The current State Senate District 40 is about as gerrymandered as the 51st Congressional. It includes all of Imperial County and has just about the same strip along the border to San Diego, but it also adds the southern half of Riverside County east of Indio, and a narrow strip of the Coachella Valley running between Indio and Cathedral City up to Desert Hot Springs. The redrawn district still includes all of Imperial County, but cuts off at the Riverside County line -- a blow to those who prefer unified representation within the Salton Basin. The Coachella Valley is no longer split between the 37th and 40th State Senate districts in the first draft, but combined into a new "CCHTM" district with most of the rest of Riverside County, excepting the Riverside-Moreno Valley area, which makes up its own Senate district, and a swath of rural land between San Gorgonio Pass and Menifee, which joins the Morongo Basin and the City of San Bernardino in yet another district. The result: Mecca would share its state Senator with Temecula, while the residents of Bombay Beach, just a few miles down the road, would share theirs with El Cajon.
The effect would likely be a gain for conservatives in the State Senate, what with conservative-trending Coachella Valley still paired with the largely white communities along the Interstate 15 corridor, though it's unclear whether State Senator Bill Emmerson, who now represents the district, would still live in the redrawn one. Meanwhile Imperial County's majority Latino, increasingly Blue vote would be diluted by inclusion in the same district as solidly conservative San Diego suburbs. The Imperial Valley is now part of a State Senate district so securely Democratic that Juan Vargas won there in 2010 despite nasty allegations of scandal between Vargas and Filner in the 2006 Congressional race. That may not be the case if more of East San Diego County is added to the mix.
It's worth noting that Imperial County has approximately the same population as the Temecula-area cities with which the Coachella Valley has tentatively been grouped in the first draft State Senate districts. Putting the Imperial and Coachella valleys in the same Senate district wouldn't seem to be infeasible from a "one person, one vote" standard. It would certainly be preferable from a compactness standard. The result would very likely be a secure district for moderate Democratic candidates, and so a person's support or opposition to the idea of a State Senate Seat For Salton Sink is determined by his or her politics.
The draft Assembly districts for the Salton Basin are substantially similar to the State Senate proposals. Imperial County would be lumped in with southeastern San Diego County in an Assembly district -- dubbed "IMSAND" -- that diverges from the ISAND Senate District only in a few areas in its suburban San Diego margins. It would be a radical transformation of the current 80th Assembly District, omitting all of the 80th's current coverage of Riverside County. At present, the 80th -- whose vote has trended increasingly liberal over the last decade, with a pro-choice, pro-marriage rights, environmentalist-leaning Coachella Democrat V. Manuel Perez taking the reins from the GOP in 2008 -- includes almost all of the Coachella Valley (aside from a gerrymandered lobe of the 64th), and all of Imperial County. The 64th Assembly District is a truly odd horseshoe. represented by GOP Caucus Chair Brian Nestande, it encompasses Moreno Valley and East Riverside, the outskirts of Temecula and a swath of alpine wilderness connecting the rest of the district to Palm Desert.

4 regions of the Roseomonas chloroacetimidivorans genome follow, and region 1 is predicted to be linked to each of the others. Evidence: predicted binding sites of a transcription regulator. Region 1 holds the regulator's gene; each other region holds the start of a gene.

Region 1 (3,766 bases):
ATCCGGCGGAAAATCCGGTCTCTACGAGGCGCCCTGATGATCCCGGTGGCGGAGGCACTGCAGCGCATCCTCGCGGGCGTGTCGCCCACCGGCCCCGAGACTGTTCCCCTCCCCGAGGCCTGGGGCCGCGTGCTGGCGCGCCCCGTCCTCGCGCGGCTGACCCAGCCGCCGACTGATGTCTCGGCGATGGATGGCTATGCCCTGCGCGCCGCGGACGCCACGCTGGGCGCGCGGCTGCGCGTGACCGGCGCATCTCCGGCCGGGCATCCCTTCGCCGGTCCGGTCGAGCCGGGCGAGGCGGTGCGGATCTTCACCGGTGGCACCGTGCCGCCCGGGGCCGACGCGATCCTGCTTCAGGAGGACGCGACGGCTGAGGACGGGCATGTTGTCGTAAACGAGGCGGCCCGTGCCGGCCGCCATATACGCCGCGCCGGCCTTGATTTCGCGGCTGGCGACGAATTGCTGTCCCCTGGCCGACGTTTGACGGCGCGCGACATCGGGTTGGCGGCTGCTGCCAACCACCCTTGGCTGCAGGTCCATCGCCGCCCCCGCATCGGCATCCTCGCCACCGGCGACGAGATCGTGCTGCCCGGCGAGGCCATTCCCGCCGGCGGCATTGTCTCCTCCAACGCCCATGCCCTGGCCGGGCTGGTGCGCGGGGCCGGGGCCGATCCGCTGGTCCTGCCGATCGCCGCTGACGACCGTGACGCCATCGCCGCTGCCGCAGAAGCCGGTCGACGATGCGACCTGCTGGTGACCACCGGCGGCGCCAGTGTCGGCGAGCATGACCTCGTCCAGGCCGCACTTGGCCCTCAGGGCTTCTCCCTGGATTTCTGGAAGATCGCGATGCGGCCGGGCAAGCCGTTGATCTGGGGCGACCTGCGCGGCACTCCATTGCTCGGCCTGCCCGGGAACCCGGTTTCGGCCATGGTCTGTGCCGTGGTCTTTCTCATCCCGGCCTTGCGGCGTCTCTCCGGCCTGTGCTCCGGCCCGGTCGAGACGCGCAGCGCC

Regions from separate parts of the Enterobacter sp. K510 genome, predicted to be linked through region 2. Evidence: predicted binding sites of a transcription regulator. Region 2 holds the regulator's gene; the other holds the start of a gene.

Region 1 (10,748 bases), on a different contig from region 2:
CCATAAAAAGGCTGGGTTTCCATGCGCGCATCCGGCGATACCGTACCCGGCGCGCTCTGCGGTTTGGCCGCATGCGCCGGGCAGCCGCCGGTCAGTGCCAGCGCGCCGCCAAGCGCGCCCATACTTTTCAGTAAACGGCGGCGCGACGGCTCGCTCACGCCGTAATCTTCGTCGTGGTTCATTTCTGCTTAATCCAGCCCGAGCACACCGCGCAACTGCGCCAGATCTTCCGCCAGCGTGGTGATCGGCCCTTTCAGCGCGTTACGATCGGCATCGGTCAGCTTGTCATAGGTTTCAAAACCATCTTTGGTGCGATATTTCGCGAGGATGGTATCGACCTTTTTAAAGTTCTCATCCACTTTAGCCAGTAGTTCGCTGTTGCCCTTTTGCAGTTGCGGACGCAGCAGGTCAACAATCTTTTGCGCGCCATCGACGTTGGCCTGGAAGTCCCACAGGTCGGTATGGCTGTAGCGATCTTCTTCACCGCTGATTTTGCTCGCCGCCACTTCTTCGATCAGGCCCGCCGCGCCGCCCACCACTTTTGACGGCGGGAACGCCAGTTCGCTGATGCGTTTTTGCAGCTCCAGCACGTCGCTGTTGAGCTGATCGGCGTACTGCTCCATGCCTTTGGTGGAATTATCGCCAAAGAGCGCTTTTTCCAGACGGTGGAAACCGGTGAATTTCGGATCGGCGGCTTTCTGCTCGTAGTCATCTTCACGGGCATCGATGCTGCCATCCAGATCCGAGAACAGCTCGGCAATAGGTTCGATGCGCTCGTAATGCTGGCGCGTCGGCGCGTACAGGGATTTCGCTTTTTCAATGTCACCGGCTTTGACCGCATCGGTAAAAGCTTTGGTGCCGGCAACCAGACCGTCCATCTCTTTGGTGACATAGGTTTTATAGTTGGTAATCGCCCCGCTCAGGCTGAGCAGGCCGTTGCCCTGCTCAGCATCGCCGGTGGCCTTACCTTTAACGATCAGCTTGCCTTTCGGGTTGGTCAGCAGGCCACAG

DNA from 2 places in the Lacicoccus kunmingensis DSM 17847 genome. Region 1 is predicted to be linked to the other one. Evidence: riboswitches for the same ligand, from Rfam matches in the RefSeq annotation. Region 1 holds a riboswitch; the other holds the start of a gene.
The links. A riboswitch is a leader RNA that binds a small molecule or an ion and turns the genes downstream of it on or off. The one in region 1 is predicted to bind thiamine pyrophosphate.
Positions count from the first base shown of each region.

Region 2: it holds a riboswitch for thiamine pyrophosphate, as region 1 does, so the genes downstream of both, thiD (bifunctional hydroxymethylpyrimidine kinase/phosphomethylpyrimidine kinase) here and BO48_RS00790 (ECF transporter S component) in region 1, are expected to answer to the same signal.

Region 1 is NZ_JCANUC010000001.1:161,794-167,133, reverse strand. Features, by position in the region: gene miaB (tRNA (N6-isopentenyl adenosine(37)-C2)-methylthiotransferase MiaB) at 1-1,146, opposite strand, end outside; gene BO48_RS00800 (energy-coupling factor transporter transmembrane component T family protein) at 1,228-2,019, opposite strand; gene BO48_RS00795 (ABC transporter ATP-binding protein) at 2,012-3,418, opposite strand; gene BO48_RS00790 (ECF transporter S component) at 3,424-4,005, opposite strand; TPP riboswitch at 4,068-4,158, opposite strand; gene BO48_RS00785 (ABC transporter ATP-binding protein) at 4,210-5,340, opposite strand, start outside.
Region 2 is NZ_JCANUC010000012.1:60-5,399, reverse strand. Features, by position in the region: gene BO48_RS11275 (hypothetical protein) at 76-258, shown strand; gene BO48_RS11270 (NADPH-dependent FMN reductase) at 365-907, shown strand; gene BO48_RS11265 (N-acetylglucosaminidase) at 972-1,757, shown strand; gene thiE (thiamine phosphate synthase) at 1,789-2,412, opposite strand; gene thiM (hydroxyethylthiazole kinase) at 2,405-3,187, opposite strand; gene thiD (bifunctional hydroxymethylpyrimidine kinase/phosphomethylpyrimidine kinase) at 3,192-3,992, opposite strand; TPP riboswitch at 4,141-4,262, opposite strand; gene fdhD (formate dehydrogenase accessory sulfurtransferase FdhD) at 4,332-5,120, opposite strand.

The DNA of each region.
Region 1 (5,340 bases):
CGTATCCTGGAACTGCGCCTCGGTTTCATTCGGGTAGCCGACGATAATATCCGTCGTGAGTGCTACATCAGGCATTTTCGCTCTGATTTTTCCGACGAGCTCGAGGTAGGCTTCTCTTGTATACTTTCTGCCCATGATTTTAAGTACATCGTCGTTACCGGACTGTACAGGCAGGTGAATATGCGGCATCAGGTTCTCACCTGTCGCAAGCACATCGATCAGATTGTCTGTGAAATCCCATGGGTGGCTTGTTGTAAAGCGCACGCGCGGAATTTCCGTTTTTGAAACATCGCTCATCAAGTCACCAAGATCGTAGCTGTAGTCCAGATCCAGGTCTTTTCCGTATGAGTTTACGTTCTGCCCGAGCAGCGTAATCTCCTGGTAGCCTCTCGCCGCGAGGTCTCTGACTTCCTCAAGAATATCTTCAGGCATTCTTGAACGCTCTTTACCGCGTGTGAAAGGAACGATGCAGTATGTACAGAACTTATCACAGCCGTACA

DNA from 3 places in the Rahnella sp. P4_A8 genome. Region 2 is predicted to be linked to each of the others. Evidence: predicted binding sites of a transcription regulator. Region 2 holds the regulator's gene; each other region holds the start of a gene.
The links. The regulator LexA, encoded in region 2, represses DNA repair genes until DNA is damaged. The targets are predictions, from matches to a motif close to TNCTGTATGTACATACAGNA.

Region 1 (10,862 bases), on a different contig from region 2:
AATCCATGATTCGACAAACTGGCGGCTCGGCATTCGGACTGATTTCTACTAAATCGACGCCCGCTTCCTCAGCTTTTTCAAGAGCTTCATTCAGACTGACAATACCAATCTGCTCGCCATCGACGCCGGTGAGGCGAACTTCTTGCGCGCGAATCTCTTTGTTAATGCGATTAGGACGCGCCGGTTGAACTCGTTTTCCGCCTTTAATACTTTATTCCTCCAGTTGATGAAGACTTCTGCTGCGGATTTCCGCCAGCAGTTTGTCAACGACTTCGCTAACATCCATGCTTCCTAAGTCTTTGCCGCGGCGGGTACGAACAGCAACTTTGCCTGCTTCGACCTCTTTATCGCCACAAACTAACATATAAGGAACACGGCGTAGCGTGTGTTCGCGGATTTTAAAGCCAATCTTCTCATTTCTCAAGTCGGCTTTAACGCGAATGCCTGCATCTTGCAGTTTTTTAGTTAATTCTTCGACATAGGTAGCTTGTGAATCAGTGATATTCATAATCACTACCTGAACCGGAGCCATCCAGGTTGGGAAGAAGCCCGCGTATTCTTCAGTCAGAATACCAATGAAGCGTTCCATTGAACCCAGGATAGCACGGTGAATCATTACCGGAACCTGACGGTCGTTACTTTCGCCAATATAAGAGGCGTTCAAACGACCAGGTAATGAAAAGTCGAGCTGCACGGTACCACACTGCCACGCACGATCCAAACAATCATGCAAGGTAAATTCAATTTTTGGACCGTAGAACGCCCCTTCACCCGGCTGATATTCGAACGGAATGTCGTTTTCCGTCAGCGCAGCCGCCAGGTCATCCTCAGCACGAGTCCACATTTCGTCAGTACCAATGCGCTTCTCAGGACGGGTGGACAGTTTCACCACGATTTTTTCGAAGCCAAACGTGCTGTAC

If current drafts of Salton Basin's Assembly districts end up being approved, Nestande and Perez may well be running against one another in the next election, with a closely contested race within the new Imperial and Southern San Diego County Assembly district. If the GOP is smart enough to nominate a Latino in that "IMSAND" Assembly district, it could be a very close race indeed.
This is, of course, only the first round of draft maps coming out of the commission. The process on the books allows for two more iterations with public comment along the way. Major changes to the maps at this point seem unlikely, but what changes happen will likely be driven by that very same public comment.
Send your comments, if you have them, to email@example.com, or mail them to the Citizens Redistricting Commission, 901 P Street, Suite 154-A, Sacramento, CA 95814. The draft maps can be found at the Commission's website.